compressor = new System.IO.Compression.GZipStream(compressed, System.IO.Compression.CompressionMode.Compress, true);
            StartCompression();
            compressor.Write(input.GetBuffer(), 0, inputSize);
            compressor.Close();

            EndCompression();

            var decompressor = new System.IO.Compression.GZipStream(compressed, System.IO.Compression.CompressionMode.Decompress, true);
            decompressor.CopyTo(decompressed);

            AfterDecompression();
        }

        [Test]
        public void TestDotNetZip()
        {
            compressor = new Ionic.Zlib.GZipStream(compressed, Ionic.Zlib.CompressionMode.Compress, true);
            StartCompression();
            compressor.Write(input.GetBuffer(), 0, inputSize);
            compressor.Close();

            EndCompression();

            var decompressor = new Ionic.Zlib.GZipStream(compressed,
                                    Ionic.Zlib.CompressionMode.Decompress, true);
            decompressor.CopyTo(decompressed);

            AfterDecompression();
        }

        [Test]
        public void TestSharpZlib()
        {
            compressor = new ICSharpCode.SharpZipLib.GZip.GZipOutputStream(compressed)
            { IsStreamOwner = false };
            StartCompression();
            compressor.Write(input.GetBuffer(), 0, inputSize);
            compressor.Close();

            EndCompression();

            var decompressor = new ICSharpCode.SharpZipLib.GZip.GZipInputStream(compressed);
            decompressor.CopyTo(decompressed);

            AfterDecompression();
        }

        static void Main()
        {
            Console.WriteLine("Running CLR version " + Environment.Version +
                " on " + Environment.OSVersion);
            Assert.AreEqual(1,1); // Preload NUnit
            new ZipTests().TestGZipStream();
            new ZipTests().TestDotNetZip();
            new ZipTests().TestSharpZlib();
        }
    }
}

And the result in the system I am currently running (Mono on Linux), is as follows:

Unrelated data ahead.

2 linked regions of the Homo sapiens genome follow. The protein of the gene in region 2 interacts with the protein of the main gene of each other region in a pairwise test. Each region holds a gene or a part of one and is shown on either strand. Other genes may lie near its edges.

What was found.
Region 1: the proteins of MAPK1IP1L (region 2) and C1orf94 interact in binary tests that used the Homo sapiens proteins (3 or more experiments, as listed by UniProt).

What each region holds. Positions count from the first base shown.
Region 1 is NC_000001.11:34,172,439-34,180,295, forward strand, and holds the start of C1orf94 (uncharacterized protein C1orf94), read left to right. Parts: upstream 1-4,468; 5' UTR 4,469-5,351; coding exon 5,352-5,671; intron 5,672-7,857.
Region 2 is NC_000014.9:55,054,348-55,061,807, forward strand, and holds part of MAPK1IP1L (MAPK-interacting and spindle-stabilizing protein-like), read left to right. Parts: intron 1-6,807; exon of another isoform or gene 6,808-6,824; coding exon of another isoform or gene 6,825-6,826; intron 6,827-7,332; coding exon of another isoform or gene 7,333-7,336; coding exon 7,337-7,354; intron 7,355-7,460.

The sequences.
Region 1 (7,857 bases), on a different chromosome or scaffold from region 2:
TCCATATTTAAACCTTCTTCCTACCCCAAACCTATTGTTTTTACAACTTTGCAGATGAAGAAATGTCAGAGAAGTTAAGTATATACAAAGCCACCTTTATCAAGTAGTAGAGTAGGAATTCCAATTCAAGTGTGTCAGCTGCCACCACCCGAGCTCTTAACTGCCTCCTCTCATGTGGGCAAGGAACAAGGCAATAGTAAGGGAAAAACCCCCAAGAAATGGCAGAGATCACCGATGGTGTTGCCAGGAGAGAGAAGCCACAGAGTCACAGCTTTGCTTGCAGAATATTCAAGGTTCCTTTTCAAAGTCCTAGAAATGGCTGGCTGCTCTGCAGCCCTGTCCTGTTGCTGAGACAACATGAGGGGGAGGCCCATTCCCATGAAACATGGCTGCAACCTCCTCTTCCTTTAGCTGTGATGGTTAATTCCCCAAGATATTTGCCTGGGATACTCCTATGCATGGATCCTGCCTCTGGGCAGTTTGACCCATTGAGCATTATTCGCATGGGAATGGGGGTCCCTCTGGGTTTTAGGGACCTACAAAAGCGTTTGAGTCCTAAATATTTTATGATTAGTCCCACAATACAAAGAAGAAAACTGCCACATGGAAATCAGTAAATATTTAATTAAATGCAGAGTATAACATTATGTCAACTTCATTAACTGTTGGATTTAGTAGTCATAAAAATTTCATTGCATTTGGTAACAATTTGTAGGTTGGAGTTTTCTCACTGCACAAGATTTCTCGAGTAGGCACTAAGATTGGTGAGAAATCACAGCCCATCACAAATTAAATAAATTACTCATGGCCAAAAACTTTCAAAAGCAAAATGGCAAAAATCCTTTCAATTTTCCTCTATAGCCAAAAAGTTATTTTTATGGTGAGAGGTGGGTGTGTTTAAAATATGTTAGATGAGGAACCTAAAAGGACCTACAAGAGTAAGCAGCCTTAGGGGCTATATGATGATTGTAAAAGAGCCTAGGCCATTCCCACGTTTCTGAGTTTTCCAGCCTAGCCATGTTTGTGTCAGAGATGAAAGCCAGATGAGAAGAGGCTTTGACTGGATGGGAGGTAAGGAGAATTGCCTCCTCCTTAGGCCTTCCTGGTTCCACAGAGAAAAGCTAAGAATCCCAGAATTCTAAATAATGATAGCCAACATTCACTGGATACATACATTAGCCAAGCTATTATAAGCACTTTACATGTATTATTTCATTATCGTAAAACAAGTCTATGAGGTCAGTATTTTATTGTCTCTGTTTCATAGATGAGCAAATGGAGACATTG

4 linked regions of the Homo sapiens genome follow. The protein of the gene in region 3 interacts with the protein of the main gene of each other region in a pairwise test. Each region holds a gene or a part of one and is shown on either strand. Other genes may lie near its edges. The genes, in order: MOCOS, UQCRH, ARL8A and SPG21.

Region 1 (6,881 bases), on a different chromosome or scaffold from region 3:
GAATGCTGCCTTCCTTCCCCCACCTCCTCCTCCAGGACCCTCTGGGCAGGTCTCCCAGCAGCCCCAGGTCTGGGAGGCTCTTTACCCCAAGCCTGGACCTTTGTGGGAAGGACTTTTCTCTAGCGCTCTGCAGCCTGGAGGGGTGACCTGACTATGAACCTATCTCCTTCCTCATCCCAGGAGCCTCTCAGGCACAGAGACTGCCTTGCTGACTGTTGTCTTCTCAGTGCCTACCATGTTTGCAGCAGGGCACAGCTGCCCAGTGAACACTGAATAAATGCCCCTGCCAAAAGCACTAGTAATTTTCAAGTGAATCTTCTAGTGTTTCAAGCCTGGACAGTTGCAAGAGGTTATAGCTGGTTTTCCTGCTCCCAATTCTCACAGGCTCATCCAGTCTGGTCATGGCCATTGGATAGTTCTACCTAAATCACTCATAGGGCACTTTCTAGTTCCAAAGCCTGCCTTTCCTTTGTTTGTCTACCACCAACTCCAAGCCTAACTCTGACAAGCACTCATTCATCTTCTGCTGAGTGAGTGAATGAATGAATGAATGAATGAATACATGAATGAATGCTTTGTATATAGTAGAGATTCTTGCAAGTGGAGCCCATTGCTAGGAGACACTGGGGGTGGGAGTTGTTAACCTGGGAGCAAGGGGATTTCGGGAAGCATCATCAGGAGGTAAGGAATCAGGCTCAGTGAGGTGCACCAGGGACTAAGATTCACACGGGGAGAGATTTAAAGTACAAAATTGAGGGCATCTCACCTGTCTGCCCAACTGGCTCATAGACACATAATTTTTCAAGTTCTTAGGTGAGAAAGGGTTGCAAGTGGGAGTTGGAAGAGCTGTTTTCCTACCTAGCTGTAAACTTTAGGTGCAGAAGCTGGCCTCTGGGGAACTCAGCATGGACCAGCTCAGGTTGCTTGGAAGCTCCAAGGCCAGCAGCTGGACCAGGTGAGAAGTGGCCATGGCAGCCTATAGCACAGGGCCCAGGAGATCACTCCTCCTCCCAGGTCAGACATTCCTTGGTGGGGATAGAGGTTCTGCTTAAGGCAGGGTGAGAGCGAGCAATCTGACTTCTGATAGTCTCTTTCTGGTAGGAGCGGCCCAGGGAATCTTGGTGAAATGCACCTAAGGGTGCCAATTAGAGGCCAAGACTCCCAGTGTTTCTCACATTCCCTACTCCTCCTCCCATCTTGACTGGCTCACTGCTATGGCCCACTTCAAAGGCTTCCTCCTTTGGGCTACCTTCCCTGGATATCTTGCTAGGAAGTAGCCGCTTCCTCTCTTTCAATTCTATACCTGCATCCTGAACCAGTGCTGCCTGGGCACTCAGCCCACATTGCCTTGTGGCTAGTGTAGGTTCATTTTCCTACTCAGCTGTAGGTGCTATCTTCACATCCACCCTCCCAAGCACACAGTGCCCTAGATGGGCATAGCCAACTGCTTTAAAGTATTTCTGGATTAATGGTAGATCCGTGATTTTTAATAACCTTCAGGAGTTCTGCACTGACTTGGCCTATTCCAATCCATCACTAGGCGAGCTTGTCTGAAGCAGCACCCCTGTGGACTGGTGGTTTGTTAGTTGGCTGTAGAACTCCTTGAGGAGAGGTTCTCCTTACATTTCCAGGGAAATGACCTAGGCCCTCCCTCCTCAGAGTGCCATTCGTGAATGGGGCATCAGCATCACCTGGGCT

Running Mono CLR version 4.0.30319.1 on Unix 3.2.0.29
Reading 37711561 from /home/agustin/Incoming/ZipTests/TestFile.pdf
Using System.IO.Compression.GZipStream:
  took 00:00:03.3058572 to compress 37,711,561 bytes into 33,438,894
  then 00:00:00.5331546 to decompress.
Reading 37711561 from /home/agustin/Incoming/ZipTests/TestFile.pdf
Using Ionic.Zlib.GZipStream:
  took 00:00:08.9531478 to compress 37,711,561 bytes into 33,437,891
  then 00:00:01.8047543 to decompress.
Reading 37711561 from /home/agustin/Incoming/ZipTests/TestFile.pdf
Using ICSharpCode.SharpZipLib.GZip.GZipOutputStream:
  took 00:00:07.4982231 to compress 37,711,561 bytes into 33,431,962
  then 00:00:02.4157496 to decompress.

Be warned that this is Mono's GZIP, and Microsoft's version will give its own results (and as I mentioned, just can't handle any gzip you give it)

This is what I got on a windows system:

Running CLR version 4.0.30319.1 on Microsoft Windows NT 5.1.2600 Service Pack 3
Reading 37711561 from TestFile.pdf
Using System.IO.Compression.GZipStream:
  took 00:00:03.3557061 to compress 37.711.561 bytes into 36.228.969
  then 00:00:00.7079438 to decompress.
Reading 37711561 from TestFile.pdf
Using Ionic.Zlib.GZipStream:
  took 00:00:23.4180958 to compress 37.711.561 bytes into 33.437.891
  then 00:00:03.5955664 to decompress.
Reading 37711561 from TestFile.pdf
Using ICSharpCode.SharpZipLib.GZip.GZipOutputStream:
  took 00:00:09.9157130 to compress 37.711.561 bytes into 33.431.962
  then 00:00:03.0983499 to decompress.

It is easy enough to add more tests...

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can you try sevenzipsharp sevenzipsharp.codeplex.com –  Clinton Ward Aug 14 '12 at 7:16
    
System.IO.Compression looks pretty good if we just look at the times. But it looks less so if we look at the produced sizes. Then again both measurements could be atypical and a result of your particular input. This doesn't really tell us much... –  The Dag May 26 '14 at 18:32

Compression performance benchmarks vary based on the size of streams being compressed and the precise content. If this is a particularly important performance bottleneck for you then it'd be worth your time to write a sample app using each library and running tests with your real files.

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Exactly, compression performance varies based on datatype in question. –  Nate Jul 20 '10 at 20:49